Body blow to the American heartland
Foreign trade partners, including the European Union, Mexico, Canada and China, announced in May that they would begin levying tariffs on billions of dollars of American agricultural products in response to Trump’s new tariffs on steel and aluminum imports.
These taxes make U.S. products less affordable to foreign buyers — who eventually switch providers to avoid the tariffs.
While states that are big exporters stand to take a huge hit, other states that are not could also be affected. If exporting states can’t find overseas markets, they may be forced to try to offload their products stateside, farmers say, leading to a supply glut and price crash that would wipe out profits nationwide.
In interviews, Midwest farmers reveal the impact tariffs have already had, and the ones they fear are around the bend. In Indiana, pork producers say they’ve already been slammed by falling prices, starting when the trade war was just a rumor. In Wisconsin, cheesemakers say their overseas buyers are starting to look for new suppliers in order to avoid the tariffs. In Michigan, apple producers fear the fallout if states that do more exporting are forced to dump their product domestically.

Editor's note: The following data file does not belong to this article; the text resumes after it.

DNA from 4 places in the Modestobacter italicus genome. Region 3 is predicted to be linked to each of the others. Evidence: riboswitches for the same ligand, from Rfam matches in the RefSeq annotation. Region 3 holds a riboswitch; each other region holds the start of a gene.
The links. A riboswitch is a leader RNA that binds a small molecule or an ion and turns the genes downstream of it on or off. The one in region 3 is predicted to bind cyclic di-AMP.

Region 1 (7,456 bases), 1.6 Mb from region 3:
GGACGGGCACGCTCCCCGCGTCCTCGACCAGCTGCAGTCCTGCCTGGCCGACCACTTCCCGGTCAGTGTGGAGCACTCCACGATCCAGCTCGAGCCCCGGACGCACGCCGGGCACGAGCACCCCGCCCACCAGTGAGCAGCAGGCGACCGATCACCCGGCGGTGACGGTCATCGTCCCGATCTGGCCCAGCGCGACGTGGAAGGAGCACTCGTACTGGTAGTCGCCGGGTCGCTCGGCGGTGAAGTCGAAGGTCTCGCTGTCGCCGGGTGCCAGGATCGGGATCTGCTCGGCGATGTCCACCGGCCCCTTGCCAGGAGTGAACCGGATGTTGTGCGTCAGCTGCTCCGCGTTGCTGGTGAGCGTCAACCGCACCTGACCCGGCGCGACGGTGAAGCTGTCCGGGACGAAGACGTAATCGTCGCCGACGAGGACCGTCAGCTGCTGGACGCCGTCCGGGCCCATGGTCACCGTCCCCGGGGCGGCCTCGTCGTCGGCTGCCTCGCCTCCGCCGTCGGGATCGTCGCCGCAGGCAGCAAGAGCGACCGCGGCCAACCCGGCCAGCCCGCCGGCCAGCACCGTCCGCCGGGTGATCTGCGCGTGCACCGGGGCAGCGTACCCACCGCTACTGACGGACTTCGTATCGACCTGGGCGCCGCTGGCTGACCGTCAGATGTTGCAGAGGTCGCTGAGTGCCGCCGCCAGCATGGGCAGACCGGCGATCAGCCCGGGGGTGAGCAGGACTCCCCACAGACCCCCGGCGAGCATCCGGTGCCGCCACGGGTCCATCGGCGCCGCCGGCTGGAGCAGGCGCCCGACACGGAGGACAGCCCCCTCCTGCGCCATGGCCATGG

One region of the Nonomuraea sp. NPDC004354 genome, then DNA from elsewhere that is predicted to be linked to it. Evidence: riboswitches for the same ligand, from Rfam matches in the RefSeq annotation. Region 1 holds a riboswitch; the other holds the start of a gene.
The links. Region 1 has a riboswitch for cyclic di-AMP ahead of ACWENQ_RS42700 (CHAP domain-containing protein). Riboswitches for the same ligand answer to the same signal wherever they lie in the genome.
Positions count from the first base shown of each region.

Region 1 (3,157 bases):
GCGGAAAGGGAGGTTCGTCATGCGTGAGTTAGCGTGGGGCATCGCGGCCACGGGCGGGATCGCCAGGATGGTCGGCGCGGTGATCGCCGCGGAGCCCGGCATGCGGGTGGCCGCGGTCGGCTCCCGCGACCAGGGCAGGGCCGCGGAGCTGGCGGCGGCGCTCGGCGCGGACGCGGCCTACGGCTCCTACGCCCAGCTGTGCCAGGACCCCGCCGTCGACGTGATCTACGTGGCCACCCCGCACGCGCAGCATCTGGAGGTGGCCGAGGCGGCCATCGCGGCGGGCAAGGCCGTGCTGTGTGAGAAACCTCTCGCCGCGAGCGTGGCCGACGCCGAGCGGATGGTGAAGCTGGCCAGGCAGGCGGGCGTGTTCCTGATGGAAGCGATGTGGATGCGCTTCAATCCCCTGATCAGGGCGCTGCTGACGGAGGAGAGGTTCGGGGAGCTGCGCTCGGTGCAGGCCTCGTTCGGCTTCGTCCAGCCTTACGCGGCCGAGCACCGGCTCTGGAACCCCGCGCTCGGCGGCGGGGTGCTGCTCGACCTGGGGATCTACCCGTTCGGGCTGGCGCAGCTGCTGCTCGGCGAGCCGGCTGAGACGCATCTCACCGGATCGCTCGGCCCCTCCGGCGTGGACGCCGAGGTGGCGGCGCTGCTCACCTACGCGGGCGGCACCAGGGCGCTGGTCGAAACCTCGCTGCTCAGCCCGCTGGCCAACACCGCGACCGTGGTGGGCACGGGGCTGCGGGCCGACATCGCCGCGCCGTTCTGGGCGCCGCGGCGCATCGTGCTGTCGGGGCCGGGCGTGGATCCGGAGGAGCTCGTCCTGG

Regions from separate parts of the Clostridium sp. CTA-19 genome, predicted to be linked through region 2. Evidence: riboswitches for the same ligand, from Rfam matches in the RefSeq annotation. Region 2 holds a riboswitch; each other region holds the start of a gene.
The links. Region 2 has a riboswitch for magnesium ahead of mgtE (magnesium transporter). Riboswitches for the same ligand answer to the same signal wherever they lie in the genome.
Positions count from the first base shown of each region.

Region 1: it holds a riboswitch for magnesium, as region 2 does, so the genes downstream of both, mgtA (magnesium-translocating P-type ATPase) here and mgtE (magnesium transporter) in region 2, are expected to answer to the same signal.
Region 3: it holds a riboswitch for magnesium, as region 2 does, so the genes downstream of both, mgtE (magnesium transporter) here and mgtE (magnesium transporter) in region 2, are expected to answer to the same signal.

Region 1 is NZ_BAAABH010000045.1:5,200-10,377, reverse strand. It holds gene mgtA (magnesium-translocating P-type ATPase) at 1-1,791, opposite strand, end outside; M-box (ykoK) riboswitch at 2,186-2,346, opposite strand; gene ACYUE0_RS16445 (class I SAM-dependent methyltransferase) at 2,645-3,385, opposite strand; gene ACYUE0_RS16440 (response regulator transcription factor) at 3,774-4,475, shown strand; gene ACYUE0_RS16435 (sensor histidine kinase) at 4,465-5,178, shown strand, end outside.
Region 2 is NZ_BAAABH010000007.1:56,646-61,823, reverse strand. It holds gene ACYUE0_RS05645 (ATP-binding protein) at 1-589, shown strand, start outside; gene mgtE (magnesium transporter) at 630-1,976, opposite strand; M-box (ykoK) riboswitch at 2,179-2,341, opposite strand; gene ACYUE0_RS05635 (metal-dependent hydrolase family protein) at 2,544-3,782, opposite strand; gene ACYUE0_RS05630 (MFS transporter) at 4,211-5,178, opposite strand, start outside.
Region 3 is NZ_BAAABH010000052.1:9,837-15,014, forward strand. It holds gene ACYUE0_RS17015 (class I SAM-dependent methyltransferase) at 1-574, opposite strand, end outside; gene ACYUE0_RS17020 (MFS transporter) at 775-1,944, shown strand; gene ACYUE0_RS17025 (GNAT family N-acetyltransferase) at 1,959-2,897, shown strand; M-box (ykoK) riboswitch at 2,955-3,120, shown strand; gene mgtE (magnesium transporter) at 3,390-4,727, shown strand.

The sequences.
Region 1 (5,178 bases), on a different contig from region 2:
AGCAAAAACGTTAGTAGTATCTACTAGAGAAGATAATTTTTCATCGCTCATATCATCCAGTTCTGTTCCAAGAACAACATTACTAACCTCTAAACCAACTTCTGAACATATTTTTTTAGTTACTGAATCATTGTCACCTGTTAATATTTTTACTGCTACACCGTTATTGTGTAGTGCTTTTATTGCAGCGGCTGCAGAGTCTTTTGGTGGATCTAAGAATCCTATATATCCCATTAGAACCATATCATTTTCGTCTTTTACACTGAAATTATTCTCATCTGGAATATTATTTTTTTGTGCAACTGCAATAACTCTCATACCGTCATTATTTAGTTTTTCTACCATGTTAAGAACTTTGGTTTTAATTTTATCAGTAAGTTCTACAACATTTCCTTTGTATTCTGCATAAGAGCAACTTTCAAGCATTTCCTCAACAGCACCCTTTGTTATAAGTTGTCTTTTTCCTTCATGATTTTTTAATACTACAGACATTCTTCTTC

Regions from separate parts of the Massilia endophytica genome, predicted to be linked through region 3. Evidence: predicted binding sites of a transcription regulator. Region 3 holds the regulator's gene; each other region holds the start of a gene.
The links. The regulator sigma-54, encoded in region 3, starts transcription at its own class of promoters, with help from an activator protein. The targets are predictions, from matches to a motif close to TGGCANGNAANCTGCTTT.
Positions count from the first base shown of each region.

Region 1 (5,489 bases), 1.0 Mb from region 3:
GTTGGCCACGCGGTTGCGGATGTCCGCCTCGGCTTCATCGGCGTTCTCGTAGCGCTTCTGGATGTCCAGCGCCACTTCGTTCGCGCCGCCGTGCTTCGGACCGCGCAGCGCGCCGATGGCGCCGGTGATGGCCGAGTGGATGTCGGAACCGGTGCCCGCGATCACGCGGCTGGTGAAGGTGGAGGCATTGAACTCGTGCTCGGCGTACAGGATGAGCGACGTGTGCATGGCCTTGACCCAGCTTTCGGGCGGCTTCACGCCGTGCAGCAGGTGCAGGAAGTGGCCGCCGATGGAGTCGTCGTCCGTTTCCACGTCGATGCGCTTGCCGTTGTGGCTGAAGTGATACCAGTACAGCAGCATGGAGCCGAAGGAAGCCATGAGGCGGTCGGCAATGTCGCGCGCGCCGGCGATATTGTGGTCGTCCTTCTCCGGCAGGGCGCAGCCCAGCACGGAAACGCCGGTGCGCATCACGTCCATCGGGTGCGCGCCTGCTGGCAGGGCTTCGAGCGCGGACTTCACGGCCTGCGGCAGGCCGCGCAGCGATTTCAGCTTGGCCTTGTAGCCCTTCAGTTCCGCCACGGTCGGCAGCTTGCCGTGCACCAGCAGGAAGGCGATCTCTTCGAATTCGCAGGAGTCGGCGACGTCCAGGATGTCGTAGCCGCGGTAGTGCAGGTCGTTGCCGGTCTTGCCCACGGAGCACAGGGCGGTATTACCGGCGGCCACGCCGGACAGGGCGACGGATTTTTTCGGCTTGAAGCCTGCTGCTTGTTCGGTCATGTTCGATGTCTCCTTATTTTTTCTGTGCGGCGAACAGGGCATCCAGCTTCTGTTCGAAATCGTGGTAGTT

These three states were the highest-producing states in the Midwest for the goods targeted by a recent round of Mexico tariffs and some European tariffs, according to USDA data.
It’s a body blow to heartland states that helped put Trump into office, testing their faith that the president’s brand of trade negotiation will pay off.
Two of the states voted for President Barack Obama in the previous election, and some trade analysts say the tariffs are deliberately designed to target Trump’s agricultural base. In particular, they will affect “purple” states that could flip back to Democratic candidates in the next elections.
Many of the farmers interviewed on their properties voted for Trump. Others may not have voted for him but did not vote for Hillary Clinton, opting to write in third-party candidates or leave that part of the ballot blank.
Despite the pressures, farmers here in the Midwest are holding on in the hope that the president’s tactics will get them a fair trade deal, one in which countries aren’t slapping American goods with high tariffs while being allowed to freely import into our market.
But if the trade war continues into the spring of 2019, the owners of thousands of smaller farms, many handed down from generation to generation, could face tough decisions, pitting their pocketbooks against the president’s policies.
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